Meade became the professor of trade at the London School of Economics in 1947. While he was in Oxford, Meade had written a short textbook titled “An Introduction to Economic Analysis and Policy. Meade believed it was time to rewrite the book. Meade started teaching international economics, more precisely the Theory of International Economic Policy. It slowly cultivated into Meade’s two books, The balance of Payments(published in 1951) and Trade and Welfare(published in 1955).The first volume ,”The Balance of Payments” stresses on the fact that for each of its policy objectives, the government requires a policy tool.
The second volume, “Trade and Welfare” deals with conditions under which free trade makes a country better off and conditions under which it does not. Meade concluded that, contrary to previous beliefs, if a country was already protecting one of its markets from international competition, further protection of another market could be “second best.” That is, although the ideal would be to eliminate all trade barriers, if for some reason this was not feasible, then adding a carefully chosen dose of protectionism could improve the nation’s economic well-being. The two books took Meade ten years to complete however according to him they still did not cover the entire field of international economic policy since he had given less attention to the issue of international aspects of economic growth or dynamic imbalance. Despite his words, Meade was awarded with the Nobel Prize along with Bertil Ohlin in 1977.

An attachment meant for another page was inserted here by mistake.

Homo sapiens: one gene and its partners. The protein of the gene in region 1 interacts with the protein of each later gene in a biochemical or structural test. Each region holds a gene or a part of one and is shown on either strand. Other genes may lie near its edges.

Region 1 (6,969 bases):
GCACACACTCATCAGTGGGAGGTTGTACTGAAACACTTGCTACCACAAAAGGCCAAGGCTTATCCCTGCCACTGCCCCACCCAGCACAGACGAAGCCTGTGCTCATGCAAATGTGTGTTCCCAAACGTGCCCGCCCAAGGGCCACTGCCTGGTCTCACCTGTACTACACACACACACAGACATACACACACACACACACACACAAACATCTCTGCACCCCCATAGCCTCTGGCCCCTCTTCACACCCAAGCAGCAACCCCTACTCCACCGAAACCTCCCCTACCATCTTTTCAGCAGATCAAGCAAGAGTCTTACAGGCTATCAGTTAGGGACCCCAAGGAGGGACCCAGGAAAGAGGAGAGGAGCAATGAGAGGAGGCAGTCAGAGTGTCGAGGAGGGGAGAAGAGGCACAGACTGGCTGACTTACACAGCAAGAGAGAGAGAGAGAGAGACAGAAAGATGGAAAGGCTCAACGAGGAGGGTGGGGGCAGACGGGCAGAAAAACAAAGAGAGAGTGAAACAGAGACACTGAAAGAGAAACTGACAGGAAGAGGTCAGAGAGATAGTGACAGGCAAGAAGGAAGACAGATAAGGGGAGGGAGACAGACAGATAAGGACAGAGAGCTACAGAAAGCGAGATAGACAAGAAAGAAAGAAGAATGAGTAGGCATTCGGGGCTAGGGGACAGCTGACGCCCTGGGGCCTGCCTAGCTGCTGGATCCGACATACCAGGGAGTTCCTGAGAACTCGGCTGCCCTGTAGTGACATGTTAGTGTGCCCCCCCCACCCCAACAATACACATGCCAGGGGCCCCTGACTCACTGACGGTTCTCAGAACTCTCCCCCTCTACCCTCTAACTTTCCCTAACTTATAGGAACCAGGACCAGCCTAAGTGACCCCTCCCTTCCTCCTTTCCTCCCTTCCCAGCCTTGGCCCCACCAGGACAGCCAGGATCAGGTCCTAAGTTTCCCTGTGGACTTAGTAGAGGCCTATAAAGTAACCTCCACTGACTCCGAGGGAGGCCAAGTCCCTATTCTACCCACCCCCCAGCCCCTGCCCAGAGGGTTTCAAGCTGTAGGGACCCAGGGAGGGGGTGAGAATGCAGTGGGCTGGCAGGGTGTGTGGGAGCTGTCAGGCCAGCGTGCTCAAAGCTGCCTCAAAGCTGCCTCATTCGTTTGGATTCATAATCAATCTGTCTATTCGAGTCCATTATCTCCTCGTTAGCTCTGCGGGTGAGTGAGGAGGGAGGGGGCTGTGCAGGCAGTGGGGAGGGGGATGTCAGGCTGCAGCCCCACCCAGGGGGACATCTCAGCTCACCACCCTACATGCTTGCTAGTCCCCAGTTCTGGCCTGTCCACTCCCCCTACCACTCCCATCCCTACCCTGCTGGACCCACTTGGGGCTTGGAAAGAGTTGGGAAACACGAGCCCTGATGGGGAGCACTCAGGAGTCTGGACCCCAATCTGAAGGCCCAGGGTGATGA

In 1957 Meade moved from London to the chair of political economy in Cambridge, which he held till 1967 after which he resigned to become a senior research fellow of Christ’s College, Cambridge where he stayed until his retirement in 1974.During this time Meade started thinking about writing one or two volumes on the domestic aspects of economic theory and policy. He successfully wrote four volumes in this series namely The Stationary Economy, The Growing Economy, The Controlled Economy, and The Just Economy. Even after the four volumes Meade still believed that he had just made the beginning. He believed that the frontiers of knowledge when it comes to economics keep expanding at such a rate that it was almost impossible to establish a soundly based understanding of the entire subject and its ever evolving parts.
In 1974 Meade took time off to act as full-time chairman of a committee set up by the Institute for Fiscal Studies to examine the structure of direct taxation in the United Kingdom. The committee consisted of a number of first-rate economic theorists and of leading practitioners in tax law, accountancy and administration.
Meade died in Little Shelford at the age of 88 in 1995.
James Meade’s life story is based on material from Wikipaedia.
Meade’s books included:
· The Theory of International Economic Policy – The Balance of Payments (1951)
· The Theory of International Economic Policy – Trade and Welfare (1955)
· Principles of Political Economy (1965–76)
· The Intelligent Radical's Guide To Economic Policy (1975)
· Liberty, Equality and Efficiency (1993)
Obituary in The Independent
Obituary in the New York Times
James Meade (centre) presenting the village with the Enclosures Map after winning the Nobel Prize. Left to right Group Captain John Altham, Chairman of the Parish Council, James Meade and Ray Saich, Chairman of the Trustees of the Hemorial Hall.
Other sections on the Little Shelford history website